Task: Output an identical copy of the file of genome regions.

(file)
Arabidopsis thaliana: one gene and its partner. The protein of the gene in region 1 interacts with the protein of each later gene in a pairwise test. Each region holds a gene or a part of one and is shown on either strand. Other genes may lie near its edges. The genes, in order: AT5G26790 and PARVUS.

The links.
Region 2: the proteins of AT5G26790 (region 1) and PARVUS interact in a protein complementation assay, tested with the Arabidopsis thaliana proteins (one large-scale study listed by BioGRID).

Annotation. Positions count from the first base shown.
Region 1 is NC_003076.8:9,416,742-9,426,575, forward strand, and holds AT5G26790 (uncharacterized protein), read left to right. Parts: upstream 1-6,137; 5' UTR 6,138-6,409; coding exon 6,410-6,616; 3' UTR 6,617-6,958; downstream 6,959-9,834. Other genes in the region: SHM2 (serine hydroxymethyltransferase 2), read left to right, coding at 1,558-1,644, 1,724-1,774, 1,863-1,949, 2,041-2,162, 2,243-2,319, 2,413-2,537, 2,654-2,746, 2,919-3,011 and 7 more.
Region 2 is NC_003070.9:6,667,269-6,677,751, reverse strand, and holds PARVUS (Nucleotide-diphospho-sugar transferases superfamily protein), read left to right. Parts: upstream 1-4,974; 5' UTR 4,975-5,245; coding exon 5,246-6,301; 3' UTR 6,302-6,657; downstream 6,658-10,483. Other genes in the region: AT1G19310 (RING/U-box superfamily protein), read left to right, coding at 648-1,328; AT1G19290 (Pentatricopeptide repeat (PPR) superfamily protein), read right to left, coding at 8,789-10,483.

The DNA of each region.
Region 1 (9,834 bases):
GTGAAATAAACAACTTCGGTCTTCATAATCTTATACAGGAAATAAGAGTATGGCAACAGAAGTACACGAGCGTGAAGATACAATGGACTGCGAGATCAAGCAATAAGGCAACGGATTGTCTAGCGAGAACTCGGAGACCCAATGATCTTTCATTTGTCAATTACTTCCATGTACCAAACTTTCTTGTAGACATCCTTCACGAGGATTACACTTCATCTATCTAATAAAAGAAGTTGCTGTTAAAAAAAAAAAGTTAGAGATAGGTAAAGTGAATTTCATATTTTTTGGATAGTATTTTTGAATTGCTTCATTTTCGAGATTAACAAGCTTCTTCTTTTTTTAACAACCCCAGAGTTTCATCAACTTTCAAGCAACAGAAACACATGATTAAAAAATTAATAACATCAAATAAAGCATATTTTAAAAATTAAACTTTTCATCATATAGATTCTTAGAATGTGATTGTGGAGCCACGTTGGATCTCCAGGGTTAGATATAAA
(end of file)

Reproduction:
Arabidopsis thaliana: one gene and its partner. The protein of the gene in region 1 interacts with the protein of each later gene in a pairwise test. Each region holds a gene or a part of one and is shown on either strand. Other genes may lie near its edges. The genes, in order: AT5G26790 and PARVUS.

The links.
Region 2: the proteins of AT5G26790 (region 1) and PARVUS interact in a protein complementation assay, tested with the Arabidopsis thaliana proteins (one large-scale study listed by BioGRID).

Annotation. Positions count from the first base shown.
Region 1 is NC_003076.8:9,416,742-9,426,575, forward strand, and holds AT5G26790 (uncharacterized protein), read left to right. Parts: upstream 1-6,137; 5' UTR 6,138-6,409; coding exon 6,410-6,616; 3' UTR 6,617-6,958; downstream 6,959-9,834. Other genes in the region: SHM2 (serine hydroxymethyltransferase 2), read left to right, coding at 1,558-1,644, 1,724-1,774, 1,863-1,949, 2,041-2,162, 2,243-2,319, 2,413-2,537, 2,654-2,746, 2,919-3,011 and 7 more.
Region 2 is NC_003070.9:6,667,269-6,677,751, reverse strand, and holds PARVUS (Nucleotide-diphospho-sugar transferases superfamily protein), read left to right. Parts: upstream 1-4,974; 5' UTR 4,975-5,245; coding exon 5,246-6,301; 3' UTR 6,302-6,657; downstream 6,658-10,483. Other genes in the region: AT1G19310 (RING/U-box superfamily protein), read left to right, coding at 648-1,328; AT1G19290 (Pentatricopeptide repeat (PPR) superfamily protein), read right to left, coding at 8,789-10,483.

The DNA of each region.
Region 1 (9,834 bases):
GTGAAATAAACAACTTCGGTCTTCATAATCTTATACAGGAAATAAGAGTATGGCAACAGAAGTACACGAGCGTGAAGATACAATGGACTGCGAGATCAAGCAATAAGGCAACGGATTGTCTAGCGAGAACTCGGAGACCCAATGATCTTTCATTTGTCAATTACTTCCATGTACCAAACTTTCTTGTAGACATCCTTCACGAGGATTACACTTCATCTATCTAATAAAAGAAGTTGCTGTTAAAAAAAAAAAGTTAGAGATAGGTAAAGTGAATTTCATATTTTTTGGATAGTATTTTTGAATTGCTTCATTTTCGAGATTAACAAGCTTCTTCTTTTTTTAACAACCCCAGAGTTTCATCAACTTTCAAGCAACAGAAACACATGATTAAAAAATTAATAACATCAAATAAAGCATATTTTAAAAATTAAACTTTTCATCATATAGATTCTTAGAATGTGATTGTGGAGCCACGTTGGATCTCCAGGGTTAGATATAAA